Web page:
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A team-based first-person shooter developed by Blizzard Entertainment, Overwatch has been part of the eSports calendar since 2016, and already boasts a reported 25 million players worldwide. There are several diverse heroes for eSports gamers to choose from, including Zarya, Reinhardt, Bastion and Pharah, all of whom offer a unique set of skills.

Much like Call of Duty, Overwatch has the advantage that it is played on Playstation, Xbox and PC, making the audience for both players and viewers substantially larger than if it was just restricted to one console. Whether or not organisers will be able to organise cross-platform gaming and competitions is yet to be seen, but if they could then that would provide unrivalled audiences for Overwatch eSports.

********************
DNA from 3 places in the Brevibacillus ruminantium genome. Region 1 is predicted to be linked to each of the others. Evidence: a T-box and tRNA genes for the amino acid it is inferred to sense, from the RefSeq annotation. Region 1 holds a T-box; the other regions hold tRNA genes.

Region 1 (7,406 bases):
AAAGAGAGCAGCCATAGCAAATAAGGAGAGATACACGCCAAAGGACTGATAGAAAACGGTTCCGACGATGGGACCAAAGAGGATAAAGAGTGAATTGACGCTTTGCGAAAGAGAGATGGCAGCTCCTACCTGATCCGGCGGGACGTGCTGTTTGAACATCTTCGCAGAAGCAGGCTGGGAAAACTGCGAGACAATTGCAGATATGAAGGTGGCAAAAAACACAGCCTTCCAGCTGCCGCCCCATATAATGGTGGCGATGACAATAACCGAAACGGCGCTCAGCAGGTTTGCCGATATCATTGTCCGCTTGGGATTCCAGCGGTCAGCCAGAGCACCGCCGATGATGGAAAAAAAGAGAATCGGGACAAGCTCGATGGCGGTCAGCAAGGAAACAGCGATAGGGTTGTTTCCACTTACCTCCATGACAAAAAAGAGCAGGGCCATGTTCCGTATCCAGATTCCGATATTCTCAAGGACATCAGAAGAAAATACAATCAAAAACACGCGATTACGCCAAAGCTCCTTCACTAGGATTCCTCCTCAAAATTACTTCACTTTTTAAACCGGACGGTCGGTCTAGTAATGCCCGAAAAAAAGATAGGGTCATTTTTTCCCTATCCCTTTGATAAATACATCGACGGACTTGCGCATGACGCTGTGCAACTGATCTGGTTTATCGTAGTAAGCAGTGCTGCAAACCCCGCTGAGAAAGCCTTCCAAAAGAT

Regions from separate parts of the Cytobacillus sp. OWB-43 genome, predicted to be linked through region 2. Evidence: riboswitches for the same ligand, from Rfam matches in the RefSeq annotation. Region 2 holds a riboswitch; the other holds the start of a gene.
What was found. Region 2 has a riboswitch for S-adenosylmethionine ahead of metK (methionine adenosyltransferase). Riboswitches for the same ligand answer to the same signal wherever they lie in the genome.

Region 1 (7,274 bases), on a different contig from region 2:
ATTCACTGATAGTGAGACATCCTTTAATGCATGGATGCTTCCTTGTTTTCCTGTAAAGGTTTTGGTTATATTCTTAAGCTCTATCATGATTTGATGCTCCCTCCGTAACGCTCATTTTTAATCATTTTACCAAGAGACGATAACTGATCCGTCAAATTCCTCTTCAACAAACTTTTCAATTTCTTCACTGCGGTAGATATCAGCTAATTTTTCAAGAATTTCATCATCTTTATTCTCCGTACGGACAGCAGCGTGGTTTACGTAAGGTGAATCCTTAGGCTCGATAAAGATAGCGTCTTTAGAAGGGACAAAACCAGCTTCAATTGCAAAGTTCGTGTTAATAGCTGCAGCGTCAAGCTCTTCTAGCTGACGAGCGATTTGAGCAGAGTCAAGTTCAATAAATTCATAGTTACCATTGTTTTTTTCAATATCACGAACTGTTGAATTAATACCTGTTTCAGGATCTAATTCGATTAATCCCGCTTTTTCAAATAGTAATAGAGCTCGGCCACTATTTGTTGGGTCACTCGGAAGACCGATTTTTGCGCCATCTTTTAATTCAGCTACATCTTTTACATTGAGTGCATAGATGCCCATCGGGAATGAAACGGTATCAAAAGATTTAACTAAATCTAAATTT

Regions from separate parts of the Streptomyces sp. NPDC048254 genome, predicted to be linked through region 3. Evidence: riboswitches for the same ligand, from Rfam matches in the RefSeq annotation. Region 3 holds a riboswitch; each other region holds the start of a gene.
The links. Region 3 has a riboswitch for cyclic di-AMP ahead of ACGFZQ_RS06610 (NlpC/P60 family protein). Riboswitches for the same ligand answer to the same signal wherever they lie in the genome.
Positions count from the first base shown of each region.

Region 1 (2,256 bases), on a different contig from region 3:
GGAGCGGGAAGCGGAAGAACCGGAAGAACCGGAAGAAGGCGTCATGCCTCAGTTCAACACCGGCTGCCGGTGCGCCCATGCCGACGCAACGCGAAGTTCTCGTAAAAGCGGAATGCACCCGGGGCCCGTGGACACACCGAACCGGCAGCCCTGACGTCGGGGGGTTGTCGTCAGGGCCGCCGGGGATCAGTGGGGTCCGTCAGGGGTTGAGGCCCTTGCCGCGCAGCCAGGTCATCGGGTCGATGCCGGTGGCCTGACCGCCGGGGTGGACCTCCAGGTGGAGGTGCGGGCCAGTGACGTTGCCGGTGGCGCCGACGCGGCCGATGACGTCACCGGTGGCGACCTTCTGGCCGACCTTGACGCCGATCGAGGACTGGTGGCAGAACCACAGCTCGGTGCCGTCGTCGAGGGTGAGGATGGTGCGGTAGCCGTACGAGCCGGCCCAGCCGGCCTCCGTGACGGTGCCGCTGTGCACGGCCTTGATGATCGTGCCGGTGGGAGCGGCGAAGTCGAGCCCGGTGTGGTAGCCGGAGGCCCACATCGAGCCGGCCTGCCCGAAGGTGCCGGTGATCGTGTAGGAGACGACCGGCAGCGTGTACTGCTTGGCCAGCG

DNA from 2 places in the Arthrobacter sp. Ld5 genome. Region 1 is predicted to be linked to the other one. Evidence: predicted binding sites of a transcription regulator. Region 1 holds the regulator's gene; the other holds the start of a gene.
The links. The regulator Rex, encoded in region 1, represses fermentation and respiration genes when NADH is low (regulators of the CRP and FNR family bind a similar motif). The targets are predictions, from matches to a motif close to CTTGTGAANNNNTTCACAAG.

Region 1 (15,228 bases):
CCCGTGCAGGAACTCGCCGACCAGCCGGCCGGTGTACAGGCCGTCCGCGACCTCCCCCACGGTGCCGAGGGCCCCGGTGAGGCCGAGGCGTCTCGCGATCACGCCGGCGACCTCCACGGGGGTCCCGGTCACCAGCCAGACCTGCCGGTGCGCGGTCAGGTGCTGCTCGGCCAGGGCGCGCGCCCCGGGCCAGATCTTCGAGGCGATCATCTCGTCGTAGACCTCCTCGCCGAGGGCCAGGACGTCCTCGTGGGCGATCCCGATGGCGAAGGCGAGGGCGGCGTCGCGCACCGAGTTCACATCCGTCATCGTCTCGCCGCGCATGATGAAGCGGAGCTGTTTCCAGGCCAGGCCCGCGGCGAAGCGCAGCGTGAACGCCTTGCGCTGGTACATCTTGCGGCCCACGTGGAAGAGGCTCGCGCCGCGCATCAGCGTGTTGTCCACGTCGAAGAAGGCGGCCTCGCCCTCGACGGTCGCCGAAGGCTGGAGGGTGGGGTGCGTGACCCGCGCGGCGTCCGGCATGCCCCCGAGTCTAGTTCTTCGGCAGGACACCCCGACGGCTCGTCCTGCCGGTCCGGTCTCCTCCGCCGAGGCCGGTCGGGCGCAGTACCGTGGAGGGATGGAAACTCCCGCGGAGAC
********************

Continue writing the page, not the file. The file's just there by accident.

As of yet, though, Overwatch doesn'’t yet have the reputation of League of Legends, CS:GO or Dota 2 within eSports, but the fact it was named ‘New eSports Game of the Year’ at the eSports Industry Awards 2016 shows its stock is already on the rise and overall prize money has already passed $2,000,000.


Overwatch joined LOL in creating an inaugural league that has teams permanently based at specific cities all around the world as their home ground. Although most teams are based in the USA, players and fans in Europe, China and Korea are represented through teams in London, Shanghai and Seoul.

The inaugural season splits teams into Atlantic and Pacific divisions, with six in each. The Atlantic division is made up of London Spitfire and various teams based on the East coast of America. The Pacific division has the Seoul Dynasty and Shanghai Dragons competing with teams on the West Coast of America, namely two from LA, one from San Francisco and one from Dallas.

Teams will compete for performance bonuses that surmount to $3.5million, and the winners of the year end Championship Playoffs walking away with a cool $1million bonus. The league is set to launch Overwatch eSports into a place where it hasn't been before.